“Carbon allowed us to leverage our existing code base, and at the same time take advantage of brand-new OS X technologies,” Wolf says. “One of these new technologies, Carbon Events, allows for more responsiveness and a deeper connection with the OS than users had previously. The benefit is, you don’t have applications vying for the same resources within the OS, and if the OS does something, the applications react accordingly.” Carbon Events also manage the applications in such a way that they’re not constantly polling the system, which results in better battery life for portables.

Quartz, which is a set of APIs and a rendering engine in Mac OS X, was developed to improve two-dimensional graphics capabilities. Thanks to the integration of Quartz in Office 10, Wolf says he is confident that users will be able to make better-looking graphics in their documents. The power of Quartz is evident throughout Office 10, according to Wolf, especially in the way Office 10’s arsenal of drawing tools now harnesses the ability to produce smooth anti-aliased lines, beautiful Charts in Microsoft Excel and transparencies that enable users to layer objects for photo-quality documents. “Implementation of Quartz in Office 10 is stunning,” Wolf says.

The feature in Mac OS X that has caused the biggest stir, according to developers and Mac fans alike, is Aqua, the operating system’s electric and liquid blue user interface (UI). Every application included in Office 10 incorporates Aqua, Wolf says. During the development of Office 10, a dedicated team of professional designers changed more than 1,000 dialogs, toolbar icons and alerts to match the exact appearance found in Mac OS X’s UI. The result: an easier-to-read, easier-to-navigate environment and an animated UI that, according to Wolf, improves discoverability dramatically.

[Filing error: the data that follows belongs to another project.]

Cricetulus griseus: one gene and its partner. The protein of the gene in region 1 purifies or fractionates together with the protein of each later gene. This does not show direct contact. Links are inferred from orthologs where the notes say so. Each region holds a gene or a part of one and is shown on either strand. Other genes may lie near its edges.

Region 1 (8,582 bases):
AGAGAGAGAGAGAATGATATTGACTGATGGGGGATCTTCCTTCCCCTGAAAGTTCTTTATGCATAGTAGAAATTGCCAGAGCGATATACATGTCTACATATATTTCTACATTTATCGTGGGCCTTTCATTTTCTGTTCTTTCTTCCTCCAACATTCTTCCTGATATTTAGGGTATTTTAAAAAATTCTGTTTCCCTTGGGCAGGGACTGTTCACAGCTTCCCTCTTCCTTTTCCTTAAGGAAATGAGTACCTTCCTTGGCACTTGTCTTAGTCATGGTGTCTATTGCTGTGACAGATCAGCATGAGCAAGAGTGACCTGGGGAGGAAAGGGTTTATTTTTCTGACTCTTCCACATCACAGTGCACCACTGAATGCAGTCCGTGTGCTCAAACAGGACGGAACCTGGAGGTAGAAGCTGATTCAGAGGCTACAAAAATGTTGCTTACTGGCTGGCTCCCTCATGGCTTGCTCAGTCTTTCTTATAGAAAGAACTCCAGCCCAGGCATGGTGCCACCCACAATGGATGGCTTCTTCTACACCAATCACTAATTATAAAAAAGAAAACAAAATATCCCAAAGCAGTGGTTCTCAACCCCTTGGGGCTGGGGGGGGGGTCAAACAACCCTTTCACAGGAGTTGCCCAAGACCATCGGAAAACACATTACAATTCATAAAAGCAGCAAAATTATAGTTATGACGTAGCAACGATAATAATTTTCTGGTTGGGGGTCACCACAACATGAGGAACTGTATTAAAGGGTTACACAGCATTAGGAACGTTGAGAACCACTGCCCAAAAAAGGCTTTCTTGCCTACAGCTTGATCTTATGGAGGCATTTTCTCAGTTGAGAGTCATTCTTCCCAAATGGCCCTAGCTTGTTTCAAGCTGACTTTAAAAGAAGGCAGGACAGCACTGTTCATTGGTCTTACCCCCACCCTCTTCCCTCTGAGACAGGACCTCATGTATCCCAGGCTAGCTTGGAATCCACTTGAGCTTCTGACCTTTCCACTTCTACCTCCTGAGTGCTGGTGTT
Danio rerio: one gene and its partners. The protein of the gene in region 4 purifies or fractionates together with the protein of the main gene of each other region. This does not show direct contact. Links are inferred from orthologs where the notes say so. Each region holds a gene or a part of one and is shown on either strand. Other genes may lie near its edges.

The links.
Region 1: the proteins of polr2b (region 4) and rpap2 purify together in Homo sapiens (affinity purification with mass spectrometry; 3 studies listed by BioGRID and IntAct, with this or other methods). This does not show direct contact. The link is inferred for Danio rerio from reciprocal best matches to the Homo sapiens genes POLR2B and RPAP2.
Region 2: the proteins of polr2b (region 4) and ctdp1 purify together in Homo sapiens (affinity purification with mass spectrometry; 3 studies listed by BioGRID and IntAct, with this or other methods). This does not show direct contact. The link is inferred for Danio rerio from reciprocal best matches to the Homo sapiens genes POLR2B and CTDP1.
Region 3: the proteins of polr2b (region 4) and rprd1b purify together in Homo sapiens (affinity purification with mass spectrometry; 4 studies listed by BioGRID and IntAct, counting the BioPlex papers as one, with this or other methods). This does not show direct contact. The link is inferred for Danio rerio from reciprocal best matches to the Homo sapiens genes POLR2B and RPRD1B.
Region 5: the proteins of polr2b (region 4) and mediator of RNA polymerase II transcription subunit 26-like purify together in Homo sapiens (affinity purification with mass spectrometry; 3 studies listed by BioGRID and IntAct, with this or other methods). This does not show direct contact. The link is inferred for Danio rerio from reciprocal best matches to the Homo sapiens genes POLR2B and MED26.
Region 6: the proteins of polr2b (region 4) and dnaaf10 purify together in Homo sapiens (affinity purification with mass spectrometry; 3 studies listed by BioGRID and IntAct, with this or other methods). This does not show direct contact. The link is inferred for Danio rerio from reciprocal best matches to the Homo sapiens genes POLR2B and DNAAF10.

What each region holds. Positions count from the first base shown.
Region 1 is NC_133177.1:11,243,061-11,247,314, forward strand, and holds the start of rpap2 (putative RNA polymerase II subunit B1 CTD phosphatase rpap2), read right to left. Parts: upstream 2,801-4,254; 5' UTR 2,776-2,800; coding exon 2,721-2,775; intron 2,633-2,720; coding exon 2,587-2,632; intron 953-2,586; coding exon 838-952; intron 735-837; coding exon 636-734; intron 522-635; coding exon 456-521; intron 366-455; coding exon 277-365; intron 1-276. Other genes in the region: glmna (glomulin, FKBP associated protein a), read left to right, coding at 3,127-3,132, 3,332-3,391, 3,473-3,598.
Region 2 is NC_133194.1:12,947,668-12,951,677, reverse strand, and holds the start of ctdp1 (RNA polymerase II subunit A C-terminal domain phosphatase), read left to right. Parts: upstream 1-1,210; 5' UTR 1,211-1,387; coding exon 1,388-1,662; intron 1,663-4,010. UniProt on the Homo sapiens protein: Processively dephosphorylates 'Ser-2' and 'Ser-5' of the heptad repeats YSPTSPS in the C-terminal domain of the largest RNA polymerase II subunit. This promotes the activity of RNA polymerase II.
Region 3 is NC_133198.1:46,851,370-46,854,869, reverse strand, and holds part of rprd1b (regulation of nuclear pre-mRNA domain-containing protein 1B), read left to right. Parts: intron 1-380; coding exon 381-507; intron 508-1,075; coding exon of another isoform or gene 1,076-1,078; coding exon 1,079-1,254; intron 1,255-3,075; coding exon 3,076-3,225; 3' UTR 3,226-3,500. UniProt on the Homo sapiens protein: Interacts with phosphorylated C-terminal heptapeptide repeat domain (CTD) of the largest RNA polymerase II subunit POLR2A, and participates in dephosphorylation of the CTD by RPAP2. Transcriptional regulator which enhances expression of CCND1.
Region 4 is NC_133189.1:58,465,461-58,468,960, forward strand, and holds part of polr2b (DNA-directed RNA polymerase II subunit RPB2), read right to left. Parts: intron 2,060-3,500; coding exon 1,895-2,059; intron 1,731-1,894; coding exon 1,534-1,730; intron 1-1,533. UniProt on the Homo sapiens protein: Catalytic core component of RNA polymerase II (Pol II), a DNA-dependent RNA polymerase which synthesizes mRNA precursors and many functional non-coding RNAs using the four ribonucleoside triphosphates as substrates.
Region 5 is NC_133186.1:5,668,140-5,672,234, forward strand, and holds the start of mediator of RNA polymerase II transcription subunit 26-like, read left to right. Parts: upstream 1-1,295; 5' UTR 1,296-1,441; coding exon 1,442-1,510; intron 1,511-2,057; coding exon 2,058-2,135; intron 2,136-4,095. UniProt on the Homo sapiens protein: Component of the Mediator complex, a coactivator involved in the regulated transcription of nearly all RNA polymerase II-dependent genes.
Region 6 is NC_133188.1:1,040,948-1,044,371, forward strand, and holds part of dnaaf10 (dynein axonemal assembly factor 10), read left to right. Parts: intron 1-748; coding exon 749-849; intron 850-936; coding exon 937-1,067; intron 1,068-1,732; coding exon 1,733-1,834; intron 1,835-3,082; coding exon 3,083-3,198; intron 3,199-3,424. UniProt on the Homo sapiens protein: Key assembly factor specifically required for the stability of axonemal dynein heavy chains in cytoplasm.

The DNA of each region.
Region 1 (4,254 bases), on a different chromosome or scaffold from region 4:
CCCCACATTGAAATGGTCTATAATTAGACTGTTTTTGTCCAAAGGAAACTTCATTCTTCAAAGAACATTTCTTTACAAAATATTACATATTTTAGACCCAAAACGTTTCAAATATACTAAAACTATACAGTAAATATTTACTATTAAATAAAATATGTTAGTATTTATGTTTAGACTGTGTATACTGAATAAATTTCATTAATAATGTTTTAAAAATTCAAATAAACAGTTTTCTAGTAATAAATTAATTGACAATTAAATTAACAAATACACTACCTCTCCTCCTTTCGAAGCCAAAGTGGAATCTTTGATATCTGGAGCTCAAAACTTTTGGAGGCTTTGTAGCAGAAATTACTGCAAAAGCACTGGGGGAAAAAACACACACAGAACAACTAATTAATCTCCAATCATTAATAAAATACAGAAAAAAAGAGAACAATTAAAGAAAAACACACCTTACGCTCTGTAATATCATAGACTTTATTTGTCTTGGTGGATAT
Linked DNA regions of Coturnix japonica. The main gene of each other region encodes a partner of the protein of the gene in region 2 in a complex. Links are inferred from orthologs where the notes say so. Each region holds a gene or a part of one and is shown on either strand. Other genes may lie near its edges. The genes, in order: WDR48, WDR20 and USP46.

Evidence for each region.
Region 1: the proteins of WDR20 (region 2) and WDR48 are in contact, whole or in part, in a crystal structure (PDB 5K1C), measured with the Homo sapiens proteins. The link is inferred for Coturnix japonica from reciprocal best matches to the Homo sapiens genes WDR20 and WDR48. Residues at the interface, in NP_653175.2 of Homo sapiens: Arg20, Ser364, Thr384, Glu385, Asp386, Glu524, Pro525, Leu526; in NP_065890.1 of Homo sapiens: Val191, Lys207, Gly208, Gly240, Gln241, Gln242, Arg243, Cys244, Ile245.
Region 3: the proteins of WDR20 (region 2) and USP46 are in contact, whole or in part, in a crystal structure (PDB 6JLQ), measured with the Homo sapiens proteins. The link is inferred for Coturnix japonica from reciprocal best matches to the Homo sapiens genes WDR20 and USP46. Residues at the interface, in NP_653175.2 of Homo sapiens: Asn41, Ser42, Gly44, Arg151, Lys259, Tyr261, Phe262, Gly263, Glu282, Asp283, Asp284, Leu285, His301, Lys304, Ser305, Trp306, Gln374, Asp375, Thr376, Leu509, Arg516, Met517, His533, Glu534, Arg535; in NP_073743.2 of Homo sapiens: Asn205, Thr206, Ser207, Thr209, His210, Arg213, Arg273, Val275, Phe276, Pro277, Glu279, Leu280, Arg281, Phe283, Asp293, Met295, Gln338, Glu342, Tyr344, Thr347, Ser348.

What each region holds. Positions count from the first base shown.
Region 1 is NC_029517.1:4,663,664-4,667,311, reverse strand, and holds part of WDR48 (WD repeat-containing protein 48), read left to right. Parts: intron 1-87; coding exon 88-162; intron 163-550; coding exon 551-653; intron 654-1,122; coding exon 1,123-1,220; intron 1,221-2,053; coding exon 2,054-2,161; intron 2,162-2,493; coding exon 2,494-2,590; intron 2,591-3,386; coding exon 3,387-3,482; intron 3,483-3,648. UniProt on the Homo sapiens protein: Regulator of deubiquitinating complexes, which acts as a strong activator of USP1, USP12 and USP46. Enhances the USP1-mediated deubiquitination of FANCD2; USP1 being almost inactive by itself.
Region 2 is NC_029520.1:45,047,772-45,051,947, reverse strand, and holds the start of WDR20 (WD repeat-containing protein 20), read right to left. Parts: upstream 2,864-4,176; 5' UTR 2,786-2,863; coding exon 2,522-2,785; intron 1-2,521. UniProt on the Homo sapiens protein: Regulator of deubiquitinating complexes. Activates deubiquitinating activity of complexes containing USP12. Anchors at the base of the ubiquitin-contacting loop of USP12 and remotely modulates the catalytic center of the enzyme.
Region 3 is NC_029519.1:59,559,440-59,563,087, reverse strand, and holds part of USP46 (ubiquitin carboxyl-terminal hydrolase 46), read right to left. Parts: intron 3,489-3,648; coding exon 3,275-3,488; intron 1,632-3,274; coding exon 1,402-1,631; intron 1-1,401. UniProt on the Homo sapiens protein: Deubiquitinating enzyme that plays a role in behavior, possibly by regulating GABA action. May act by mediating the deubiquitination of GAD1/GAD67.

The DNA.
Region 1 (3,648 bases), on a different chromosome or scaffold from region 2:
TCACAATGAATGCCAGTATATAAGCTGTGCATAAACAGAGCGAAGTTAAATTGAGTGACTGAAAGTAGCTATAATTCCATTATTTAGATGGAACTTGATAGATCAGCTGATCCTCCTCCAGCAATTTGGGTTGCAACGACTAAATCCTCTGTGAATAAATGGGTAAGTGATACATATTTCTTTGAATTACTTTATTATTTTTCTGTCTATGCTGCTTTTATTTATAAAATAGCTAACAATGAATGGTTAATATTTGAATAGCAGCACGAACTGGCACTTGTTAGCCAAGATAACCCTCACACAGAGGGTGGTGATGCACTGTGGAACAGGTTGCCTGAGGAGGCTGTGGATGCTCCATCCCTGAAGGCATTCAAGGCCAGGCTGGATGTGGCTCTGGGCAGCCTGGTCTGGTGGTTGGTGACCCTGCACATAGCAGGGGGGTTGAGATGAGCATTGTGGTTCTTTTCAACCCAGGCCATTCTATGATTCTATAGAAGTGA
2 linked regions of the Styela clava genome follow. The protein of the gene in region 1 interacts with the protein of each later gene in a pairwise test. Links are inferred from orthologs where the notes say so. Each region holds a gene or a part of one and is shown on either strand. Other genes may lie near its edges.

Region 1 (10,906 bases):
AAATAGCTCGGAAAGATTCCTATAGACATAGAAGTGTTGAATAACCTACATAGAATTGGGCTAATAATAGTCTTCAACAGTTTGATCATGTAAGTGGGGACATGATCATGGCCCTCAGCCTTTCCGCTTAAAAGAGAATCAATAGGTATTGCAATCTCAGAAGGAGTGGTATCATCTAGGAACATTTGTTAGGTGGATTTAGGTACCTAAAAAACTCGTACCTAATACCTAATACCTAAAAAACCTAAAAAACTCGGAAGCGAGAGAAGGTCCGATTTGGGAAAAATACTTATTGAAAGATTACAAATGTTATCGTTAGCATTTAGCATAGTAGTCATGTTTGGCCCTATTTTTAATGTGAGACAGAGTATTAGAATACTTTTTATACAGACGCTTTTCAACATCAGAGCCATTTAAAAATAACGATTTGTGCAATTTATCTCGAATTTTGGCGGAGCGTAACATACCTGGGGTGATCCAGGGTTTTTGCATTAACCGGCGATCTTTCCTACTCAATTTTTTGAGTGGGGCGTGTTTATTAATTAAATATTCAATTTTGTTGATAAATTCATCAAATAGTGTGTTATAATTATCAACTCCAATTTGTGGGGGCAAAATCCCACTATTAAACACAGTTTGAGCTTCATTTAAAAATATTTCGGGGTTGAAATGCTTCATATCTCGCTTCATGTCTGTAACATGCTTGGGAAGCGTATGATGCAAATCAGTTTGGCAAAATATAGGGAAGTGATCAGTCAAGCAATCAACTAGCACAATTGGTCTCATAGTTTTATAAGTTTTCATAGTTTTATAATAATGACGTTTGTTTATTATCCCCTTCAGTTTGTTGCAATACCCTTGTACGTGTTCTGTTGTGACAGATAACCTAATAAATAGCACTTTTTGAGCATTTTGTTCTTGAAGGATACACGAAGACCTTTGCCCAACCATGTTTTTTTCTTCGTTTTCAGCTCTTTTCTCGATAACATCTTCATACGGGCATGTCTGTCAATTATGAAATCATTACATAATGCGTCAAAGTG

“Aqua has provided us with a fantastic opportunity to break with the past and reinvent the future,” Wolf says with a smile. “Office 10 is truly ‘Aqualicious.'”

New Features

Browne and Wolf are both pleased with the innovations that have been made in Office 10. In Microsoft Word documents, users can now reset characters and paragraphs, and set the default style with a single click of the mouse. Also, users can make multiple selections of text throughout a document to apply formatting, spelling, search or any other operation not previously applied. The Auto Recover capabilities in Excel protect users from power outages and system failures, while keyboard shortcuts are now fully customizable. In Microsoft PowerPoint, users can collect sounds, movies and images when transferring presentations to other users’ machines and electronic media, such as CD-ROMs. PowerPoint also takes advantage of the new animation support for QuickTime movies in the presentation program.

A new Mac OS X feature Microsoft added to Office 10 that Wolf especially pleases him is Sheets. Like dialog boxes, Sheets are alerts, or prompts for action. Unlike dialogs, however, Sheets don’t lock up the entire application. If a user is working in one document and a Sheet comes up — to print or save, for example — Sheets ensure that the user can open another document or program and continue working. “Sheets free up restrictions and give the user greater flexibility,” Wolf says. “They eliminate the demand for immediate reaction.”